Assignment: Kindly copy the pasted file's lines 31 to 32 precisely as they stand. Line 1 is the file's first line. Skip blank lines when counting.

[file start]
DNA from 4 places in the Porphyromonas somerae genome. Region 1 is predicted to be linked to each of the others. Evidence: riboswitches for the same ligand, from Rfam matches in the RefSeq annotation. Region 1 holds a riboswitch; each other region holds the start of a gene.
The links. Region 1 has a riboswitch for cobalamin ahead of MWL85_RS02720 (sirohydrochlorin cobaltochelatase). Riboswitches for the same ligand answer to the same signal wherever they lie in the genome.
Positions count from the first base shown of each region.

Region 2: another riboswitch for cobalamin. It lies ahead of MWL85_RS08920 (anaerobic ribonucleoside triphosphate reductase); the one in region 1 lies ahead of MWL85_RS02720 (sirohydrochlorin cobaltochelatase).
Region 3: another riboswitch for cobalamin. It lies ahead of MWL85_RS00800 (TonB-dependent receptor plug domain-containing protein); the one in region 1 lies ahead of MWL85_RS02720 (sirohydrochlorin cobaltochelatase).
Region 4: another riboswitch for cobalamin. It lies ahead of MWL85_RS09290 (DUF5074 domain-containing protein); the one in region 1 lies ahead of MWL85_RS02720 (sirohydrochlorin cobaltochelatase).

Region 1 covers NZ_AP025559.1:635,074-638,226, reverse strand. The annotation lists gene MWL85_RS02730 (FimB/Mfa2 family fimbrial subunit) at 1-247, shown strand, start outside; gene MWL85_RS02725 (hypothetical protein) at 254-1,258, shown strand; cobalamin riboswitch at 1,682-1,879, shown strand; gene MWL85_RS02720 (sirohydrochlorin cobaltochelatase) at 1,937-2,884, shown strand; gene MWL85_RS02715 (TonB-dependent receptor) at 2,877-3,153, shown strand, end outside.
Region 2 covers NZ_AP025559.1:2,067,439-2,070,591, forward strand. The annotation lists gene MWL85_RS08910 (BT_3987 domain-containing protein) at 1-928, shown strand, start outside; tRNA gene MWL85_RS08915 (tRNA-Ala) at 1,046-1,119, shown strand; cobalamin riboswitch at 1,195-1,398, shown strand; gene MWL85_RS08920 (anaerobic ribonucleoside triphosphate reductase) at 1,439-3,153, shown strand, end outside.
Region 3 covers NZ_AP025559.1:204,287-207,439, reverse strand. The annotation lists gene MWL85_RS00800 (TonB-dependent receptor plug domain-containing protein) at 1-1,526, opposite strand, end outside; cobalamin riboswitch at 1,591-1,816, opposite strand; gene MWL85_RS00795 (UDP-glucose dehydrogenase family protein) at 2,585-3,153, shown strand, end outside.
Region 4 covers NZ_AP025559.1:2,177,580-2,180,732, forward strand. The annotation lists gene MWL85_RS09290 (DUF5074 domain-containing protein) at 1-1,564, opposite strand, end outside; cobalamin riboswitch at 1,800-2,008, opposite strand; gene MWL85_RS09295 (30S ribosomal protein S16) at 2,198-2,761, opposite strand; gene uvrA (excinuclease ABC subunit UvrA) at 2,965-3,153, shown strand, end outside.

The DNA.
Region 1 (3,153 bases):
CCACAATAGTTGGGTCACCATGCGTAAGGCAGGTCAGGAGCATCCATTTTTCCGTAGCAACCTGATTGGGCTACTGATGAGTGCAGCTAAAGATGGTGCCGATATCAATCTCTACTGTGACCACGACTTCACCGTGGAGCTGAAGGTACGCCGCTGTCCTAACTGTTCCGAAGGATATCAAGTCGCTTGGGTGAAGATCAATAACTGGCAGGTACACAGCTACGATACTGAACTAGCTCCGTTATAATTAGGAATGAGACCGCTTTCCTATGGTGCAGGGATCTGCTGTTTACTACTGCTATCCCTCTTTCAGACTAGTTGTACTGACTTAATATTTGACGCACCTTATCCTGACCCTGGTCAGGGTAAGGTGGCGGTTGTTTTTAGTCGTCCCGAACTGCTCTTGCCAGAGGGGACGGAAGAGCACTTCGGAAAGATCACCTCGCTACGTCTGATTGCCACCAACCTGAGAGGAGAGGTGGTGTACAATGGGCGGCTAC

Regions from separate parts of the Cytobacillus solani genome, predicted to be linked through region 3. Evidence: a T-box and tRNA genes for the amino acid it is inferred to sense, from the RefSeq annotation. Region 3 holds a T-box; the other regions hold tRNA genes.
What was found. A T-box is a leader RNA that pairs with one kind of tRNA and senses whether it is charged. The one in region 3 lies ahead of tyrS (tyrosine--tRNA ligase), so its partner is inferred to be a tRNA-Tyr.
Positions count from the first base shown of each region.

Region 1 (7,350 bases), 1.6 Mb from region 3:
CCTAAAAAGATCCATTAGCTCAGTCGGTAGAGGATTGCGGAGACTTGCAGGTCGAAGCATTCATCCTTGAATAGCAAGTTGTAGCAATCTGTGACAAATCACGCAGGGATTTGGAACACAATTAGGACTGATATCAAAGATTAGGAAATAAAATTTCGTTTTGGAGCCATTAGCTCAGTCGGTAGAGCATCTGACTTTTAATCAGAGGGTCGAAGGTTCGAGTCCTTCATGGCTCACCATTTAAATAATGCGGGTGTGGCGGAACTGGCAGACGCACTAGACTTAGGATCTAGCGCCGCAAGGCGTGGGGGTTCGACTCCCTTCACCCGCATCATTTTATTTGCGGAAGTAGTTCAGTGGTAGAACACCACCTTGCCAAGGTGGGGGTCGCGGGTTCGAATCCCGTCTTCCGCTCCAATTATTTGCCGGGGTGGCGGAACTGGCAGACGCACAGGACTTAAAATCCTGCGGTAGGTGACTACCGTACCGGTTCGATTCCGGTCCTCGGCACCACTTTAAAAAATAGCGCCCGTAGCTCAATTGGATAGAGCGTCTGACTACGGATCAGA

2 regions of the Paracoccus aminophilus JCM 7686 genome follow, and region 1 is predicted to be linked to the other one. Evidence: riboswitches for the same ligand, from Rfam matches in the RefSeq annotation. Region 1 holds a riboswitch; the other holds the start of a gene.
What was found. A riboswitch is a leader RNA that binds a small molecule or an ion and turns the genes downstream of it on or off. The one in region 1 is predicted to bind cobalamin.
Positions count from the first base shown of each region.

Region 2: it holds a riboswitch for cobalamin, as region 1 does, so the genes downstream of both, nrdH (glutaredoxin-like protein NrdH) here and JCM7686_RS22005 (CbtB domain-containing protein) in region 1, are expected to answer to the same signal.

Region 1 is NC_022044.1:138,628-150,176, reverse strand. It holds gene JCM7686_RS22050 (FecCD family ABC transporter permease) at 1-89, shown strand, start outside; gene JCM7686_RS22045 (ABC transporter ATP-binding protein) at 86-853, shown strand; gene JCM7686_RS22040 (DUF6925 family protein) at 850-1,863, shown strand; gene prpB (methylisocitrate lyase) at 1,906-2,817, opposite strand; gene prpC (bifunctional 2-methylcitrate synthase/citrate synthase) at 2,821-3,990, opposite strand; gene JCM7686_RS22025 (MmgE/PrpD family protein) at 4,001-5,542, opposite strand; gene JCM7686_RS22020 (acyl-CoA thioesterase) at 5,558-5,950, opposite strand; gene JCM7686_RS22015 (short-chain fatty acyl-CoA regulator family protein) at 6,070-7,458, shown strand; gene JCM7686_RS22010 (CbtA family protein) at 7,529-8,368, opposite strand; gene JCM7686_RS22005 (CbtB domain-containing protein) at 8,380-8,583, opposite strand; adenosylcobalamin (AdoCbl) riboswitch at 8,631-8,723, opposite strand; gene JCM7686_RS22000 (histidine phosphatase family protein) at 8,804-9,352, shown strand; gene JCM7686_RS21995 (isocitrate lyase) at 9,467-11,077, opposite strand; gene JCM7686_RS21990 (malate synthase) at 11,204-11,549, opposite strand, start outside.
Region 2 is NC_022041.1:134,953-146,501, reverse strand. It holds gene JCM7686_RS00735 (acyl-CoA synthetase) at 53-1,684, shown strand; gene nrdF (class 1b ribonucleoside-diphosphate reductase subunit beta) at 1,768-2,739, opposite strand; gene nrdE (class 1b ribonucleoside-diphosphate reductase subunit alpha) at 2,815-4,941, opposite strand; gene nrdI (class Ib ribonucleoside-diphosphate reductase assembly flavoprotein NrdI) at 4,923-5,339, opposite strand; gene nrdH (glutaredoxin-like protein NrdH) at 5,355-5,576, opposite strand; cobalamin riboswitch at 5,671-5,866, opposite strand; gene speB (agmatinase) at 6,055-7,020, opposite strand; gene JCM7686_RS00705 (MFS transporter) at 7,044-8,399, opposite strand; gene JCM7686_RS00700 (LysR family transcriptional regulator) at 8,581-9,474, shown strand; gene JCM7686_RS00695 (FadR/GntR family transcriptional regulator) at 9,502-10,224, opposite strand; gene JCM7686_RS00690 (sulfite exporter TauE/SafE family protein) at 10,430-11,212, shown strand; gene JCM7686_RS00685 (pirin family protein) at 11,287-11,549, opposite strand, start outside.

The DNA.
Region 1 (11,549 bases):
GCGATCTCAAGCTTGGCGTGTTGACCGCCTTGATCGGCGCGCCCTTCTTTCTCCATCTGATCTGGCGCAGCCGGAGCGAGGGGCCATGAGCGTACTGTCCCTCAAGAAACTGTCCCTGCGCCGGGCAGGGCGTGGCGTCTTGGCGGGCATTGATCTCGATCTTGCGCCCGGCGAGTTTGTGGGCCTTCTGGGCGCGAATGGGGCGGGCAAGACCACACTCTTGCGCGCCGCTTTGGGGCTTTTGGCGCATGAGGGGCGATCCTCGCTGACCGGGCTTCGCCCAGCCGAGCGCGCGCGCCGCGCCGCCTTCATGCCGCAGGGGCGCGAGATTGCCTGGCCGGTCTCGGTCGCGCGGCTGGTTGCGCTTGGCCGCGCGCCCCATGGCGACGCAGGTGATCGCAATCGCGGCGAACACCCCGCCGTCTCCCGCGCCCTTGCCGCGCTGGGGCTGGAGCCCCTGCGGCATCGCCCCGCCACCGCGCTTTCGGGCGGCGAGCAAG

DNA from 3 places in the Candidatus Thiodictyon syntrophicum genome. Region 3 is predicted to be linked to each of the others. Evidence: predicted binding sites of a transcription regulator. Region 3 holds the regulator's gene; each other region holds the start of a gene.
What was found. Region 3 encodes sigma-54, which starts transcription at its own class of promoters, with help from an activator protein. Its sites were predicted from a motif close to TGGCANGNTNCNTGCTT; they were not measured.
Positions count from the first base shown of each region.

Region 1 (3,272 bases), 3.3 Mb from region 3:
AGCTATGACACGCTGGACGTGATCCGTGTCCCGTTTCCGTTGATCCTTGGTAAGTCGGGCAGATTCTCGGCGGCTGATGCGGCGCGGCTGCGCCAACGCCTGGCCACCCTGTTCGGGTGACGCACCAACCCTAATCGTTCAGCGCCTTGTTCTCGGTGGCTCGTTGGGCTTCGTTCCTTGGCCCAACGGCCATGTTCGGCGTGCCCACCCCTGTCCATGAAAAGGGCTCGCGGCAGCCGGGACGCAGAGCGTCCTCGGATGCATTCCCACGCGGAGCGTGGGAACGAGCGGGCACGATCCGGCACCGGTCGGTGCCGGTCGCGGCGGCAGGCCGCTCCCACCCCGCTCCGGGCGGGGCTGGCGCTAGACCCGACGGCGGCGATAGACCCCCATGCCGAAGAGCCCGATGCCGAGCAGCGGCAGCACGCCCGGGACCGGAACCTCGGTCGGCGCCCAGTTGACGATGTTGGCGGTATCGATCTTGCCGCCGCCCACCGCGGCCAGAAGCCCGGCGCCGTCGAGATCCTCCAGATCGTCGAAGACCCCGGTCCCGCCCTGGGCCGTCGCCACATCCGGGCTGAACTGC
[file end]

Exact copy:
Region 1 (3,272 bases), 3.3 Mb from region 3:
AGCTATGACACGCTGGACGTGATCCGTGTCCCGTTTCCGTTGATCCTTGGTAAGTCGGGCAGATTCTCGGCGGCTGATGCGGCGCGGCTGCGCCAACGCCTGGCCACCCTGTTCGGGTGACGCACCAACCCTAATCGTTCAGCGCCTTGTTCTCGGTGGCTCGTTGGGCTTCGTTCCTTGGCCCAACGGCCATGTTCGGCGTGCCCACCCCTGTCCATGAAAAGGGCTCGCGGCAGCCGGGACGCAGAGCGTCCTCGGATGCATTCCCACGCGGAGCGTGGGAACGAGCGGGCACGATCCGGCACCGGTCGGTGCCGGTCGCGGCGGCAGGCCGCTCCCACCCCGCTCCGGGCGGGGCTGGCGCTAGACCCGACGGCGGCGATAGACCCCCATGCCGAAGAGCCCGATGCCGAGCAGCGGCAGCACGCCCGGGACCGGAACCTCGGTCGGCGCCCAGTTGACGATGTTGGCGGTATCGATCTTGCCGCCGCCCACCGCGGCCAGAAGCCCGGCGCCGTCGAGATCCTCCAGATCGTCGAAGACCCCGGTCCCGCCCTGGGCCGTCGCCACATCCGGGCTGAACTGC